'A Black Mark'
I don't believe any civilized democratic country could treat its citizens this way. In my opinion, as long as Vanunu remains in prison, a black mark will disfdigure Israel's image in the world.
--Paolo Farinello, Posa, Italy, writing in The Bulletin of the Atomic Scientists.
Not a Criminal Act
While secrets of defense capabilities are vital to Israel's national security, the continued imprisonment of Mr. Vanunu does not serve any constructive purpose. His actions were clearly motivated by conscience, not by any desire for personal gain. His opposition to nuclear weapons is not criminal.
--Rep. James Oberstar of Minnesota in a letter to John Heid of Duluth.
From Down Under
"The Man They Won't Set Free" is the title of a cover story about Mordechai Vanunu in a recent issue of the Sydney Morning Herald. It details the anti-nuclear whistle-blower's long saga that began in Sydney in 1986.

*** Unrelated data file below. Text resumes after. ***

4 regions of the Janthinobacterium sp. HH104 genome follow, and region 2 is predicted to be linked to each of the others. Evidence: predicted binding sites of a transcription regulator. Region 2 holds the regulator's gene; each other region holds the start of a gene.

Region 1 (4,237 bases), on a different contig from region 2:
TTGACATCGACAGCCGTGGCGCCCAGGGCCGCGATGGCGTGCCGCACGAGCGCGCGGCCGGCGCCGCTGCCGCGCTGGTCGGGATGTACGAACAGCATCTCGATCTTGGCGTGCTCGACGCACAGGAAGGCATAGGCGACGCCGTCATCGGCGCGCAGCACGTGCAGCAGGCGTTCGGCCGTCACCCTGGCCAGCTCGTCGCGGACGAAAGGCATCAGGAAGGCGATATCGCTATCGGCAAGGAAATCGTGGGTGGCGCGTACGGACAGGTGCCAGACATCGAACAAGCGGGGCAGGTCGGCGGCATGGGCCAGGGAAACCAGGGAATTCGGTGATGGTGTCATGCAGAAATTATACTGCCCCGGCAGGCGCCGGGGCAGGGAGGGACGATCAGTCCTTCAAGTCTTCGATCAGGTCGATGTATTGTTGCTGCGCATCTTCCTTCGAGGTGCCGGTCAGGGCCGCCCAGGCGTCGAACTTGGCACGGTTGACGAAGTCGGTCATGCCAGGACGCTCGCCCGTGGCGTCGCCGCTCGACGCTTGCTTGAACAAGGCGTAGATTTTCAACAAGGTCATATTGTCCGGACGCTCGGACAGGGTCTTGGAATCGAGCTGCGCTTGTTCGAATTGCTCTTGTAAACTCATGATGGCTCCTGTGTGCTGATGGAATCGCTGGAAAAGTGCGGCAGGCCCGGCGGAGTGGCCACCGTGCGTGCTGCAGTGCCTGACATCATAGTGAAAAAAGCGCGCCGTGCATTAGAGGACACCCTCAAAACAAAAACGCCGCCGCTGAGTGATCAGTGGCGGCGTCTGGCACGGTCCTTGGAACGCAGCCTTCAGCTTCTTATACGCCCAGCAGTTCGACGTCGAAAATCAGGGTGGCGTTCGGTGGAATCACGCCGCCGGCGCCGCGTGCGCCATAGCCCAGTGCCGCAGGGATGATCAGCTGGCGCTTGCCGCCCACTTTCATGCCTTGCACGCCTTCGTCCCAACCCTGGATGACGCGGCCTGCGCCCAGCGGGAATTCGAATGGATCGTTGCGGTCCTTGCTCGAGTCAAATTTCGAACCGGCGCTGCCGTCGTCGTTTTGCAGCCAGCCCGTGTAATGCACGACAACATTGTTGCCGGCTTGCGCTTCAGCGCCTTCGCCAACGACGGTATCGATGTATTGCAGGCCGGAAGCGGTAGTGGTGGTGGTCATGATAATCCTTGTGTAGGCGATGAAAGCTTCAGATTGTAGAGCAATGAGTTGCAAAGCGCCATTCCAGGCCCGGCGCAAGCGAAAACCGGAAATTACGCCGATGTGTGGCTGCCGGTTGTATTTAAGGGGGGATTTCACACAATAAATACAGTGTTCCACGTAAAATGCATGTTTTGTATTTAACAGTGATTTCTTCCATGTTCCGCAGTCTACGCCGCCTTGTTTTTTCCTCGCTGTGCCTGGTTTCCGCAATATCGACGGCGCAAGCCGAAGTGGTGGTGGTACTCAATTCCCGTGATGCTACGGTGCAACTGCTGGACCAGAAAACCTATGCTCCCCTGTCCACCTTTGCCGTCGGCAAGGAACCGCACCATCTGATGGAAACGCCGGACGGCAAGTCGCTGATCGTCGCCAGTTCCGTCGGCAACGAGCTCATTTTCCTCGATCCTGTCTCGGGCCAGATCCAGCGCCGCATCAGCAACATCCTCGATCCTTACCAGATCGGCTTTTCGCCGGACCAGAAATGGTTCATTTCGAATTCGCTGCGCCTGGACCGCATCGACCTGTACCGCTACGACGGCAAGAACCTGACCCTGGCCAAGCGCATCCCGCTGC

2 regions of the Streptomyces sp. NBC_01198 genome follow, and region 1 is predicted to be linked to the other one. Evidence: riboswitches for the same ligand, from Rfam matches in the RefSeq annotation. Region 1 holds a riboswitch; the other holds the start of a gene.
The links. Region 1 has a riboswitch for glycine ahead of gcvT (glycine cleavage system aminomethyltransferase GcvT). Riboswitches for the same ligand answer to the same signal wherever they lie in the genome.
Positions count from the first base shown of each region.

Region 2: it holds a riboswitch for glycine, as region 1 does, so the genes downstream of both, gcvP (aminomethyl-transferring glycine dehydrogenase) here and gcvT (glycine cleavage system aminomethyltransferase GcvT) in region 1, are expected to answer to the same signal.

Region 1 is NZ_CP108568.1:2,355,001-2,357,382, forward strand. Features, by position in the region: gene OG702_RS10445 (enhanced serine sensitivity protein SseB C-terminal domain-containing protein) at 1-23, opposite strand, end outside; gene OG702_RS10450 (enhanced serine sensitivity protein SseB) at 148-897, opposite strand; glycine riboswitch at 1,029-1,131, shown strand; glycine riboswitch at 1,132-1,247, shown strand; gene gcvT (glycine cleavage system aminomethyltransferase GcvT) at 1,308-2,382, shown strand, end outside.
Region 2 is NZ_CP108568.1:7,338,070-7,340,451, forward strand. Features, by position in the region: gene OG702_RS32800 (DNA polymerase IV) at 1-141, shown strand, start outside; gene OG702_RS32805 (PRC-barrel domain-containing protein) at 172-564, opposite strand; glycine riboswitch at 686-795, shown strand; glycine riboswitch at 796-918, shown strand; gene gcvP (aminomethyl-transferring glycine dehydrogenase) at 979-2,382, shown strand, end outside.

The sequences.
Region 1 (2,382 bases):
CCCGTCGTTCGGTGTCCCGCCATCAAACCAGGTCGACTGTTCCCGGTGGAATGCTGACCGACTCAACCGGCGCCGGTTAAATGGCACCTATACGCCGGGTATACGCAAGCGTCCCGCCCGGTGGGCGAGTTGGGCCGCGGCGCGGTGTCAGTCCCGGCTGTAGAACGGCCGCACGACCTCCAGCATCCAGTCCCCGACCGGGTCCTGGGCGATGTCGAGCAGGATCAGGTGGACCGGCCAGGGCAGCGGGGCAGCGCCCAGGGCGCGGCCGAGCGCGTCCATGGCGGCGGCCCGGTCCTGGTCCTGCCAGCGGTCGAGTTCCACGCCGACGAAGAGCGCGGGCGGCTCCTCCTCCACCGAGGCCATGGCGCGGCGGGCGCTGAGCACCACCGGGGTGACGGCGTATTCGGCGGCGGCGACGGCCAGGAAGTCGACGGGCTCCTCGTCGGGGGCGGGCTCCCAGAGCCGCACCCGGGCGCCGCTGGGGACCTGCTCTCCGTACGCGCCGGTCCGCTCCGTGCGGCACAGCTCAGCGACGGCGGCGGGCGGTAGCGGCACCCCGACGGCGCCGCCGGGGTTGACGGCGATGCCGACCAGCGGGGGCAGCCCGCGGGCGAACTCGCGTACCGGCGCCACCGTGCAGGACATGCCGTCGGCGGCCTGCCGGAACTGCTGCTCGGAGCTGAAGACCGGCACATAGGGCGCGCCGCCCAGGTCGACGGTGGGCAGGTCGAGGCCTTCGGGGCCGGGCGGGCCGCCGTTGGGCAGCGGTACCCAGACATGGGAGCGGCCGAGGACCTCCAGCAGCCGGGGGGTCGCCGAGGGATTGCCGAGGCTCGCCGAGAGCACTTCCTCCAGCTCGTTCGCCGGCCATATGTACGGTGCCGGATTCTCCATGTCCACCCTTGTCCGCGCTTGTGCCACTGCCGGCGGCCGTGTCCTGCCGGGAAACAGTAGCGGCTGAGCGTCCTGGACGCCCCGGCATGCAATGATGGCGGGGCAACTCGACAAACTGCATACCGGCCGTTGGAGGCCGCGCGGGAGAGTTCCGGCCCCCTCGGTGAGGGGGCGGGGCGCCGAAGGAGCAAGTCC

'He's Our Son'
Mary Eoloff of St. Paul, Minnesota, in an article in Ha'aretz, an Israeli daily newspaper: "We wanted to find a way to help him and so we decided to adopt him. We hope he'll come to the U.S. He's our son."
'Not a Spy'
Daniel Rohrlich of Jerusalem in a letter to the English language edition of Ha'aretz: "[You] recently referred to Mordechai Vanunu as a "convicted spy." Vanunu was certainly convicted - after the Mossad kidnapped him from Italy - in a closed trial, the proceedings of which are still secret. But he was not a spy. He did not serve or contact any foreign government. His crime, like that of Daniel Ellsberg, was to talk and provide documentary evidence to a newspaper…."